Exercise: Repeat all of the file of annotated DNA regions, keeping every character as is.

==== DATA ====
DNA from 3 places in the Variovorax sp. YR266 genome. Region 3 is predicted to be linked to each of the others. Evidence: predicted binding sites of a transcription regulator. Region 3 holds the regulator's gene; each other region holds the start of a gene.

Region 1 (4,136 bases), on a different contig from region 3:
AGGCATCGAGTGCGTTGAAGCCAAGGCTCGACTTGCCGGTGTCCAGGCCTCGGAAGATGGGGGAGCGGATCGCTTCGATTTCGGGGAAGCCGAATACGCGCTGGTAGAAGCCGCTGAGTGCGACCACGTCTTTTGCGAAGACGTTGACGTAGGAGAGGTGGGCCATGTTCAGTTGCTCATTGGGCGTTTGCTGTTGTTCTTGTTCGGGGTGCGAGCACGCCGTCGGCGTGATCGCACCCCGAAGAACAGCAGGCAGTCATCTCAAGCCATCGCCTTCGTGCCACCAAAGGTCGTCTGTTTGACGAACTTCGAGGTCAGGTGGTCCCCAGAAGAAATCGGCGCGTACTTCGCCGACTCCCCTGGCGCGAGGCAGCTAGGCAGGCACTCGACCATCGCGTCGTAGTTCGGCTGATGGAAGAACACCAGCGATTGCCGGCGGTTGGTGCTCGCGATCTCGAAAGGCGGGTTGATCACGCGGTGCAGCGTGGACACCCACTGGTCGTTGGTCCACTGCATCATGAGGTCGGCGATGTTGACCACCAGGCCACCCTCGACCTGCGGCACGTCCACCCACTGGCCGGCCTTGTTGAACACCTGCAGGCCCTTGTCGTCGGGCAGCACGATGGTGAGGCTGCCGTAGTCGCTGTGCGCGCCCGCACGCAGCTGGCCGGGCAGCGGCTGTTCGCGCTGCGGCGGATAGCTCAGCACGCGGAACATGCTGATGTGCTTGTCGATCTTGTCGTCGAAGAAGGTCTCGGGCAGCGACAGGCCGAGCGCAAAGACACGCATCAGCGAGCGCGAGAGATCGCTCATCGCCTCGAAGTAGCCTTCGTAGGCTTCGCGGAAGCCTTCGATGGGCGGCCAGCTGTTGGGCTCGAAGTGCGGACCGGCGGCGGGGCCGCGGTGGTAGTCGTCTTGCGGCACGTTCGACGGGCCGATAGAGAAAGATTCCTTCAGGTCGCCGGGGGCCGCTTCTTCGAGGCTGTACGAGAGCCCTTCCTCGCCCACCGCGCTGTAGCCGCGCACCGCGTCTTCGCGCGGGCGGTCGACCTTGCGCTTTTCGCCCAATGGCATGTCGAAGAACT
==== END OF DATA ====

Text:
DNA from 3 places in the Variovorax sp. YR266 genome. Region 3 is predicted to be linked to each of the others. Evidence: predicted binding sites of a transcription regulator. Region 3 holds the regulator's gene; each other region holds the start of a gene.

Region 1 (4,136 bases), on a different contig from region 3:
AGGCATCGAGTGCGTTGAAGCCAAGGCTCGACTTGCCGGTGTCCAGGCCTCGGAAGATGGGGGAGCGGATCGCTTCGATTTCGGGGAAGCCGAATACGCGCTGGTAGAAGCCGCTGAGTGCGACCACGTCTTTTGCGAAGACGTTGACGTAGGAGAGGTGGGCCATGTTCAGTTGCTCATTGGGCGTTTGCTGTTGTTCTTGTTCGGGGTGCGAGCACGCCGTCGGCGTGATCGCACCCCGAAGAACAGCAGGCAGTCATCTCAAGCCATCGCCTTCGTGCCACCAAAGGTCGTCTGTTTGACGAACTTCGAGGTCAGGTGGTCCCCAGAAGAAATCGGCGCGTACTTCGCCGACTCCCCTGGCGCGAGGCAGCTAGGCAGGCACTCGACCATCGCGTCGTAGTTCGGCTGATGGAAGAACACCAGCGATTGCCGGCGGTTGGTGCTCGCGATCTCGAAAGGCGGGTTGATCACGCGGTGCAGCGTGGACACCCACTGGTCGTTGGTCCACTGCATCATGAGGTCGGCGATGTTGACCACCAGGCCACCCTCGACCTGCGGCACGTCCACCCACTGGCCGGCCTTGTTGAACACCTGCAGGCCCTTGTCGTCGGGCAGCACGATGGTGAGGCTGCCGTAGTCGCTGTGCGCGCCCGCACGCAGCTGGCCGGGCAGCGGCTGTTCGCGCTGCGGCGGATAGCTCAGCACGCGGAACATGCTGATGTGCTTGTCGATCTTGTCGTCGAAGAAGGTCTCGGGCAGCGACAGGCCGAGCGCAAAGACACGCATCAGCGAGCGCGAGAGATCGCTCATCGCCTCGAAGTAGCCTTCGTAGGCTTCGCGGAAGCCTTCGATGGGCGGCCAGCTGTTGGGCTCGAAGTGCGGACCGGCGGCGGGGCCGCGGTGGTAGTCGTCTTGCGGCACGTTCGACGGGCCGATAGAGAAAGATTCCTTCAGGTCGCCGGGGGCCGCTTCTTCGAGGCTGTACGAGAGCCCTTCCTCGCCCACCGCGCTGTAGCCGCGCACCGCGTCTTCGCGCGGGCGGTCGACCTTGCGCTTTTCGCCCAATGGCATGTCGAAGAACT